Here’s what we can tell you about this Renaissance Revival limestone at 535 Decatur Street in Bed Stuy: It’s a two-story, two-family home with some fetching original details on the parlor level. There’s plenty we can’t tell you, as the listing offers few details, no floorplan and photos that depict only a fraction of the property. (more…)
Bed Stuy’s historic Slave Theater — a bastion of Afro-centric culture and activism since the 1980s — and two adjacent lots were sold to developer Eli Hemway for $18,500,000, according to The Real Deal. Permits have yet to be filed for development or renovation at any of the three sites: 1215 Fulton Street, 10 Halsey Street, and 16 Halsey Street.
Given the theater’s embattled history (more on that below), a kerfuffle is likely. (more…)
A scene from the block party, circa late 1970s. Photo via New York Magazine
Through a combination of census data, sweet potato pie recipes and interviews with 62 block residents, both current and former, New York Magazine reporters attempted to gauge the essence of one block of Bed Stuy’s MacDonough Street, from Patchen Avenue to Malcolm X Boulevard. (more…)
Mention a gut renovated Bed Stuy townhouse and it summons images of a flip, given a quick overhaul for a tidy profit. But this Italianate wood-frame number, at 702 Monroe Street, is a different beast, having been redone by architects who preserved the clapboard exterior and its front porch while modernizing the inside and rear. (more…)
Dara Furlow was given six hours to pack up everything for herself and her three daughters before vacating the Bed Stuy home she’s owned for the past decade. It was October 13, the day after illegal excavation work two doors down caused a shared foundation wall to collapse. (more…)
If brownstones with original fireplace mantels set your pulse pounding, then this one at 629 Putnam Avenue in Bed Stuy demands a look — it’s got seven of them. The four shown are particularly fancy examples of Queen Anne style, with elaborate wood work and Minton-style tiles. (more…)
On Memorial Day 1897, a group of young adults from Stuyvesant Heights’ Green Avenue Baptist Church was involved in a horrible collision between an open horse-drawn coach and a Long Island Railroad train. Last week we shared Part 1 of the story. We now pick up as the investigations and funerals continue. (more…)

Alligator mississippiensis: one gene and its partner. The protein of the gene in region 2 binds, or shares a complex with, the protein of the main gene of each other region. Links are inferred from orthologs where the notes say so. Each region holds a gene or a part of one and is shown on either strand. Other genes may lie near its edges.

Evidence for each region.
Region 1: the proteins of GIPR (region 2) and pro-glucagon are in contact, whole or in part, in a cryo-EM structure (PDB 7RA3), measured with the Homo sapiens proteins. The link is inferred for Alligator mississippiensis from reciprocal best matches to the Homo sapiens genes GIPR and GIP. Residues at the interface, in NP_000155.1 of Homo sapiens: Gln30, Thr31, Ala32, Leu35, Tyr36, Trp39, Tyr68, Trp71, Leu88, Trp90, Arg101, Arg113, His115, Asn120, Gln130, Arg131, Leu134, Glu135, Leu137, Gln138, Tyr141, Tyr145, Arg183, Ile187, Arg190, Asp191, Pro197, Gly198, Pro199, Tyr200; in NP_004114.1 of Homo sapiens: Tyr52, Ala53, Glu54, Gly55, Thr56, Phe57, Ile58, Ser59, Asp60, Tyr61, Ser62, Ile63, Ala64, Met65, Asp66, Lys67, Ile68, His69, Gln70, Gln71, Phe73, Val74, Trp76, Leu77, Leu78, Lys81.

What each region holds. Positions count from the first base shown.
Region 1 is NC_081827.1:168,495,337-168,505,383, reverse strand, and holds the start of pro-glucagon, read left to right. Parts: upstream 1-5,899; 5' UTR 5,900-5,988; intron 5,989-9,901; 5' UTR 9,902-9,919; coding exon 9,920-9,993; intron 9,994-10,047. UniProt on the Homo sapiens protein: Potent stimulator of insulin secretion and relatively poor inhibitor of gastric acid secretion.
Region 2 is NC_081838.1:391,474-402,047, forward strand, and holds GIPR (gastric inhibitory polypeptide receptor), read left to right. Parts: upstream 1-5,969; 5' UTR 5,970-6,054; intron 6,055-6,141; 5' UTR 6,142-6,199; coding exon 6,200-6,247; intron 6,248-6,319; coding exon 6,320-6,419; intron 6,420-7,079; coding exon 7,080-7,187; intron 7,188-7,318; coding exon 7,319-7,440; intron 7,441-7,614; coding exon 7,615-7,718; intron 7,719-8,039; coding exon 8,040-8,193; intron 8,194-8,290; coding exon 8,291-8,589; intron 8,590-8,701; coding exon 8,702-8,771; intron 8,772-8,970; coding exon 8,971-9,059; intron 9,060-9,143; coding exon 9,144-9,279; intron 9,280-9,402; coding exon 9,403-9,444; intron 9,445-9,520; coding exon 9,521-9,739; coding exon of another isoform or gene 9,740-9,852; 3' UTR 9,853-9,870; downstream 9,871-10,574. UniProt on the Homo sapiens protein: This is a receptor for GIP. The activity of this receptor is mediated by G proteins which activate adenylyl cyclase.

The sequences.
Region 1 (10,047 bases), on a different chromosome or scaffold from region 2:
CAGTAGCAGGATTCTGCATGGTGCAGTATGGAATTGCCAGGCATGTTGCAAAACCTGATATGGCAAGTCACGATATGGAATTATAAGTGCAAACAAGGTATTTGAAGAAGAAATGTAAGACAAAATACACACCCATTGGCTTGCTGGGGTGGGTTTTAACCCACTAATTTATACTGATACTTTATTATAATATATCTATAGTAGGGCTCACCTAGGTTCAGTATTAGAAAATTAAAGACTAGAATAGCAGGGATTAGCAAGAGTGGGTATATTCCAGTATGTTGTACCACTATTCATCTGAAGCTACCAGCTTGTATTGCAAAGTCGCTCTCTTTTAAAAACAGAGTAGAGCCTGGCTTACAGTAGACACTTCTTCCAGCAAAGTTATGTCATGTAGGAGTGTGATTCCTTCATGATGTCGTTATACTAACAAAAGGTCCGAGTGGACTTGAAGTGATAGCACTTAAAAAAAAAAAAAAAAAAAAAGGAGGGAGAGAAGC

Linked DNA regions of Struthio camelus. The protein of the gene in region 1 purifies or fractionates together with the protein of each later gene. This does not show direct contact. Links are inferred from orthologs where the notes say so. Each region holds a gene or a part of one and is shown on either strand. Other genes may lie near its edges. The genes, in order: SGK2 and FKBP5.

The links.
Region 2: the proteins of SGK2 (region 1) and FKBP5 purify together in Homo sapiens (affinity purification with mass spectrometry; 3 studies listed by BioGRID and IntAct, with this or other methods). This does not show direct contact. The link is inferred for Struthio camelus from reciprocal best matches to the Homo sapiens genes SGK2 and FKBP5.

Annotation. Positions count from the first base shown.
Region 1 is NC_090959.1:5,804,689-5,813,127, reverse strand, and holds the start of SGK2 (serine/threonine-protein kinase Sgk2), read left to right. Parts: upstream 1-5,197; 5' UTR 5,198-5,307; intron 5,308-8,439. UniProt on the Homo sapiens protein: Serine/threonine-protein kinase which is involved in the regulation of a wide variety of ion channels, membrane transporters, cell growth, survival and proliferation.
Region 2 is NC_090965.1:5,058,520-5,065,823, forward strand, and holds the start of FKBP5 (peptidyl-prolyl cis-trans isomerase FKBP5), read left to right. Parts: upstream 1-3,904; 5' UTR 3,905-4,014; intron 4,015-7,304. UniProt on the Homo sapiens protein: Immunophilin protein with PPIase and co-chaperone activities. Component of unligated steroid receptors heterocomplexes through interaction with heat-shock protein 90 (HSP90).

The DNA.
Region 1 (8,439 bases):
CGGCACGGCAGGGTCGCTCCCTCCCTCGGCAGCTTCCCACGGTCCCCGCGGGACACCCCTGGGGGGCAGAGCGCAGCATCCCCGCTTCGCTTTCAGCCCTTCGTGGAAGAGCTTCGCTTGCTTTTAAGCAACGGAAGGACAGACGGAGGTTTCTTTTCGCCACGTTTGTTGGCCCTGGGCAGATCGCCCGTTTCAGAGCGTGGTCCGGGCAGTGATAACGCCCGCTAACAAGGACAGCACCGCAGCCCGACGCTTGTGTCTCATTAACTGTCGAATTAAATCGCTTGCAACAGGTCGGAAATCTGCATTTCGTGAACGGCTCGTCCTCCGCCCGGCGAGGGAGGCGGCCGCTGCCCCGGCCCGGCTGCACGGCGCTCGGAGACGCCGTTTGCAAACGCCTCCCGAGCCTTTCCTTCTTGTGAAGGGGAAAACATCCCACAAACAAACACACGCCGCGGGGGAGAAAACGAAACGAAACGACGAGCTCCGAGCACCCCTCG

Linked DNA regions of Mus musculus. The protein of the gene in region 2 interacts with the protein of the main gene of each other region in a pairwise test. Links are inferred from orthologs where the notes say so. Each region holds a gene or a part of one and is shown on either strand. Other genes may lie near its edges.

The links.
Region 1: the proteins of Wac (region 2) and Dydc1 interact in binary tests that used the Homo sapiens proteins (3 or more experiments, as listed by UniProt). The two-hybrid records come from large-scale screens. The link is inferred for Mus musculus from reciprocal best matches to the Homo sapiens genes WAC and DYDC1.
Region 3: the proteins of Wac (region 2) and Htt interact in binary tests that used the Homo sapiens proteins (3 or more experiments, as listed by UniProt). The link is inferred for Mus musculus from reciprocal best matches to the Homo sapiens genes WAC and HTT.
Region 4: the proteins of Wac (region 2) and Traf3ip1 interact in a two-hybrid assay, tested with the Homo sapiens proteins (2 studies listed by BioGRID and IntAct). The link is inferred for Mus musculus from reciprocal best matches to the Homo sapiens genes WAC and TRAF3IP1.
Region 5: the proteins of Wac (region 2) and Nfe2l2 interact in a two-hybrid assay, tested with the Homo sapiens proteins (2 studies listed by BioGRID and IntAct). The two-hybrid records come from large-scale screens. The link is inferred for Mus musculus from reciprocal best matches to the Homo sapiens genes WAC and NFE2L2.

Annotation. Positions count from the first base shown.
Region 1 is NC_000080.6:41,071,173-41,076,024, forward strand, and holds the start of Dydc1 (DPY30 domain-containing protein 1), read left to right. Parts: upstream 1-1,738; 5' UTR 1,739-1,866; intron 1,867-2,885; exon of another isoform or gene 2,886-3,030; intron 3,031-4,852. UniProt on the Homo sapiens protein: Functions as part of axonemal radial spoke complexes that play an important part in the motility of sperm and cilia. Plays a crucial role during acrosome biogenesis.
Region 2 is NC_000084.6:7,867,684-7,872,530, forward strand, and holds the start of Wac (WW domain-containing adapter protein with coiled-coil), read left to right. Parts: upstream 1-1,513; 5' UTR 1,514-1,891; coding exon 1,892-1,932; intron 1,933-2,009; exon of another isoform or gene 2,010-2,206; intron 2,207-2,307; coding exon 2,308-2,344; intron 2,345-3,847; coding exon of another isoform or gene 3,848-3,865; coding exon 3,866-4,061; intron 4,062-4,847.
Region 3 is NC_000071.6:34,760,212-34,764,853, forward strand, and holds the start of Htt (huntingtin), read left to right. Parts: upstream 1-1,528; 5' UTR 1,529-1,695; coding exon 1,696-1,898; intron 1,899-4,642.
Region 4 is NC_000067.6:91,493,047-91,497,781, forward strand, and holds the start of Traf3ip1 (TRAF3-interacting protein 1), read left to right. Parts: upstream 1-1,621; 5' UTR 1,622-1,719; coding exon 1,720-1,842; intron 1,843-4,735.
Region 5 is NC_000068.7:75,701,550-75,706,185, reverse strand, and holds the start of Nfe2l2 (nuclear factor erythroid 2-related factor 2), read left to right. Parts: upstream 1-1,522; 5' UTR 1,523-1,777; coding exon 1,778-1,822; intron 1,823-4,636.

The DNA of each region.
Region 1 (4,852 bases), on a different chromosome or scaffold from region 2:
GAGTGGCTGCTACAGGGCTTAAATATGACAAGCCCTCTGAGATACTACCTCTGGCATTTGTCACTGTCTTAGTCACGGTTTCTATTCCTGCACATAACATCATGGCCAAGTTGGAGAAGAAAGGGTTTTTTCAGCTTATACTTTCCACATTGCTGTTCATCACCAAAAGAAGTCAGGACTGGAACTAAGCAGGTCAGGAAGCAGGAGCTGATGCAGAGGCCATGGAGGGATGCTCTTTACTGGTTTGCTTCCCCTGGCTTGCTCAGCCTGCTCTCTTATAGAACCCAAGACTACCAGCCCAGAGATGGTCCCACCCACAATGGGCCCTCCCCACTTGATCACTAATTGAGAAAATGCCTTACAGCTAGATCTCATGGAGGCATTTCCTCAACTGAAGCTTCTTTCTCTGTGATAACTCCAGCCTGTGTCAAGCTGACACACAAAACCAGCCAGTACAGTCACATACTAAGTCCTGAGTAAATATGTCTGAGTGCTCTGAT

On May 31, 1897, Decoration Day, a group of young adults from the Greene Avenue Baptist Church in Stuyvesant Heights were gathering for a celebration of the holiday we now call Memorial Day.
The group of young people were in their late teens and early 20s. Many of the boys were members of the Alpha Delta Theta fraternity, which was organized through the church. The girls were church members, and most were upscale kids who lived in Stuyvesant Heights and knew one another from their schools, the neighborhood and church.
A majority of the kids and some of the chaperones were going to ride their bicycles to Long Island, but one group wanted to really make a party out of it. So they hired a coach, team and drivers to take them out to the Island, and things didn’t quite go as planned. (more…)
Behind the most ordinary brownstone facades lies the real history of Brooklyn, where prejudice and ignorance against anyone not of Northern European descent was common. In 1907, racial prejudice led to snooping on a wedding that took place in this Bed Stuy house. (more…)
As flips go, this four-story brownstone at 294 Clifton Place in Bed Stuy is nicer than average. Take the kitchen, which is ready for its design blog closeup with its clean lines, its Wolf stove and SubZero fridge, its marble countertop, open shelving, pendant lighting and white subway tile. (more…)